Beautiful Double Frame Sextant
by Crichton of London
Ca. The early 1800s
Presented is a beautiful polished brass 20-pillar double-frame sextant with a mahogany handle by John Crichton of London. The double-frame brass sextants are especially beautiful and dramatic examples of this period. In good condition, they are becoming harder to find. This design was originally patented by Edward Troughton in 1788 and was popular during the early 1800s with examples by Troughton & Simms and Jesse Ramsden. Crichton was one of the early manufacturers of sextants during that period.
DIMENSIONS: Arc -5° to + 140°
Length of index arm 9 3/4″
The radius of arc 10 ″
Width of frame at arc 11 1/4″″
Index mirror 48 x 32 mm
Horizon mirror 23 x 12 mm ellipse
4 index shades 3 horizon shades
Weight 2 Lbs 14 oz
. Based on the work of Alan N. Stimson of the National Maritime Museum at Greenwich, England in 1976, we date it early to mid-1800s. The arc subtends an angle of 140 degrees which classifies it as a quintant. Since brass is much stronger and more rigid than wood, it became the material of choice for sighting instruments. Double-frame sextants were expensive to make and never gained the popularity of the more common single, cast-framed instruments. Consequently, they infrequently come to market, and we are always very pleased to be able to offer them.
Industrial art at its finest and an outstanding presentation piece for those who especially appreciate early maritime history
Engraved Arc -Crichton – London
This fine instrument does not have a case. Also, there is no certificate which is customary with very old instruments.
Although we don’t have any specific history on John Crichton other than the early association mentioned in “Sextants At Greenwich”, here is the background on Edward Troughton, the original designer of this instrument.
HISTORICAL BACKGROUND: Edward Troughton, FRS (October 1753 –
12 June 1835) was a British instrument maker who was notable for making telescopes and other astronomical instruments.
Troughton was born at Corney, Cumberland. In 1779, after serving
an apprenticeship with his elder brother John, he became his partner and soon established himself as the top maker of navigational,
surveying, and astronomical instruments in Brittan. In 1795 he delivered the Troughton Equatorial Telescope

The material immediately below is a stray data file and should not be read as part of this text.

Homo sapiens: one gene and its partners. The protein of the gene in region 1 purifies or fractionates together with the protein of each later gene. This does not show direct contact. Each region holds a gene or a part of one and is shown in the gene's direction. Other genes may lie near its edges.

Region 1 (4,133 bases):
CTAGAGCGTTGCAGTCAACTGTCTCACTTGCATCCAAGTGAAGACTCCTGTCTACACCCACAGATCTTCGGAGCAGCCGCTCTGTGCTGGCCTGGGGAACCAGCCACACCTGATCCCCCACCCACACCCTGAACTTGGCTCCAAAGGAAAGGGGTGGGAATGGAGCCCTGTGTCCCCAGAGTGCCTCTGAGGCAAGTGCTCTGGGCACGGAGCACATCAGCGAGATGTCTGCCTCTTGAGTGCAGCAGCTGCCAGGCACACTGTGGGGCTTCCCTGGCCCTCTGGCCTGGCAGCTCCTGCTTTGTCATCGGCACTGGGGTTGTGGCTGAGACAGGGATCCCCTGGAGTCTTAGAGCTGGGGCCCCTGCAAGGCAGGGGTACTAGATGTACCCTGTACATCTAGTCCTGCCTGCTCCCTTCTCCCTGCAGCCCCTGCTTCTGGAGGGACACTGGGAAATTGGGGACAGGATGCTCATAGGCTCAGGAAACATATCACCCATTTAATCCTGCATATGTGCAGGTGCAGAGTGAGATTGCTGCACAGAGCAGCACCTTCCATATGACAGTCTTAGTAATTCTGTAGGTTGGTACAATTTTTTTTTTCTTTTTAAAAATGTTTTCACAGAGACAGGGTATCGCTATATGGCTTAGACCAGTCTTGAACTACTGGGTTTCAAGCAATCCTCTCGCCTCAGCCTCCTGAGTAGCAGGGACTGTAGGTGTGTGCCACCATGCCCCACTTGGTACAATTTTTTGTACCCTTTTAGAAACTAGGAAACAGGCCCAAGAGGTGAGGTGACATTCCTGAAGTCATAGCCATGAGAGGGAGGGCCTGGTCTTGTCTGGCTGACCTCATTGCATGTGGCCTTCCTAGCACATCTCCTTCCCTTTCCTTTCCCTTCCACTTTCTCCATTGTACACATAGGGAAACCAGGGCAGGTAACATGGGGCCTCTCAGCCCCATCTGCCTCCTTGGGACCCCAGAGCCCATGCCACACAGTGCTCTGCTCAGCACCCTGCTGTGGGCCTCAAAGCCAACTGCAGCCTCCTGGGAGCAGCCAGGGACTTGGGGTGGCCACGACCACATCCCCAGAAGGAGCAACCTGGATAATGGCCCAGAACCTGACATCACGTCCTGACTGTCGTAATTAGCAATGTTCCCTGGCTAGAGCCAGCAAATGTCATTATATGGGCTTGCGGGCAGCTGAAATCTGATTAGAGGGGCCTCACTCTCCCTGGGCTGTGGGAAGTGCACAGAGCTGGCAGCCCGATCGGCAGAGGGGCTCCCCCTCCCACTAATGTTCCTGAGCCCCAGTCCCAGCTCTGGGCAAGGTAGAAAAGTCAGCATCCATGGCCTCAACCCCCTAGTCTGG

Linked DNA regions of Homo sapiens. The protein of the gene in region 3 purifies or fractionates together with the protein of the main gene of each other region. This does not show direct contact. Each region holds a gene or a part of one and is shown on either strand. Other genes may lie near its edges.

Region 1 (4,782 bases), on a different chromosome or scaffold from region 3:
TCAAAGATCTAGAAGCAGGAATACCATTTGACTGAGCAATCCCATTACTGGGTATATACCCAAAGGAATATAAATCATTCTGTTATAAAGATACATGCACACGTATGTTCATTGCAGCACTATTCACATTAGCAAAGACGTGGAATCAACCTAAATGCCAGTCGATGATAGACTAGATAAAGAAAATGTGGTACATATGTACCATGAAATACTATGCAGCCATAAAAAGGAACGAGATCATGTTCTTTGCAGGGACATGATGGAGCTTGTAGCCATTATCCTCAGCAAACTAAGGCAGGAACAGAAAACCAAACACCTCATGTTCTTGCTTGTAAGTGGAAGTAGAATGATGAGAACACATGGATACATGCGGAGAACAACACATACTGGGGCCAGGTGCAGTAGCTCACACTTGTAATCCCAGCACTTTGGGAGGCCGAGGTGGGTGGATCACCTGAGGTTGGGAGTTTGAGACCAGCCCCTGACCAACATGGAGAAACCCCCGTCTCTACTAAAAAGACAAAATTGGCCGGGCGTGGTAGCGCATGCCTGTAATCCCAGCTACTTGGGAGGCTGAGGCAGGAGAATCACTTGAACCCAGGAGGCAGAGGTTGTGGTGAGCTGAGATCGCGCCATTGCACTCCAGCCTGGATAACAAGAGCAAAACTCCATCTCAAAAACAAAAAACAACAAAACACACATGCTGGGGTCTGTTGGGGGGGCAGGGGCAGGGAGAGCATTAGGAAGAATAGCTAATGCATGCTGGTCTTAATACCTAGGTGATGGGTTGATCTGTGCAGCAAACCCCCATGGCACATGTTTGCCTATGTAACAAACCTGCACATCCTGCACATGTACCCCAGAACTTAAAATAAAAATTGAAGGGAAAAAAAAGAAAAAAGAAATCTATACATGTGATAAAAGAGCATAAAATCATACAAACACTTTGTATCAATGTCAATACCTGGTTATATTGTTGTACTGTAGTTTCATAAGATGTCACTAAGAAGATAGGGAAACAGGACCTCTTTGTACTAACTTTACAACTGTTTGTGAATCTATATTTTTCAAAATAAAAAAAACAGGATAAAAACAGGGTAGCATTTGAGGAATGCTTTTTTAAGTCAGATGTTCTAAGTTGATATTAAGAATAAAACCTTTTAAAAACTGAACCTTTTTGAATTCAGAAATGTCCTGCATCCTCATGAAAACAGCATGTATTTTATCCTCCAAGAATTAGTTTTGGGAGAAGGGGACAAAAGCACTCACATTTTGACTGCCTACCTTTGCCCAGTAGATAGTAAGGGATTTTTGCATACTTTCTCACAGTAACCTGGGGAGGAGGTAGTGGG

to the Armagh Observatory, a 2-inch aperture refractor telescope mounted equatorially, and its first major instrument since
its founding in 1790 (It survived into the 21st century also).  He created the Groombridge Transit Circle in 1806, which
Stephen Groombridge used to compile his star cataloger. He did not merely build instruments but designed and invented
new ones such as his double-frame instrument of 1788. Troughton was awarded the Copley Medal of the Royal
Society in 1809. He was elected a Fellow of the Royal Society in March 1810. In
1826, after John’s death and in failing health himself, he took on William Simms as a partner, and the firm became known
as Troughton & Simms. Troughton was color blind. On his death in 1835, he was buried in Kensal Green Cemetery.
TROUGHTON & SIMMS,
THE SUCCESSOR: Troughton & Simms was a British
instrument-making firm, formed when Edward Troughton in his old age took on William Simms as a partner in 1826. It became a limited company in 1915, and in 1922, it merged with T. Cooke & Sons to form Cooke, Troughton & Simms. The firm produced
hundreds of astronomical instruments such as mural circles, transit circles, sextants, and other astronomical instruments
for observatories around the world. Previously, Troughton had
been a sole proprietor, and before that, he was in partnership with his brother John. John died and Edward took on Simms in
1826. Edward Troughton died in 1835. In 1924 the
company became a wholly-owned subsidiary of Vickers; it continued in the instrument business until 1988. Refs. This maker
is listed in Sextants at Greenwich”, and “Sextants at Greenwich” by W.E.J. Mozer Bruyns, which
catalogs the collection of the British National Maritime Museum at Greenwich, England. And in The Influence of the Royal Observatory at Greenwich upon the
Design of 17th and 18th Century Angle-measuring Instruments at Sea”, 20 Vistas in Astronomy, 123-130 (1976), Alan N.
Stimson of the National Maritime Museum at Greenwich, England.
CERTIFICATE: There is no certificate which is customary with very old instruments.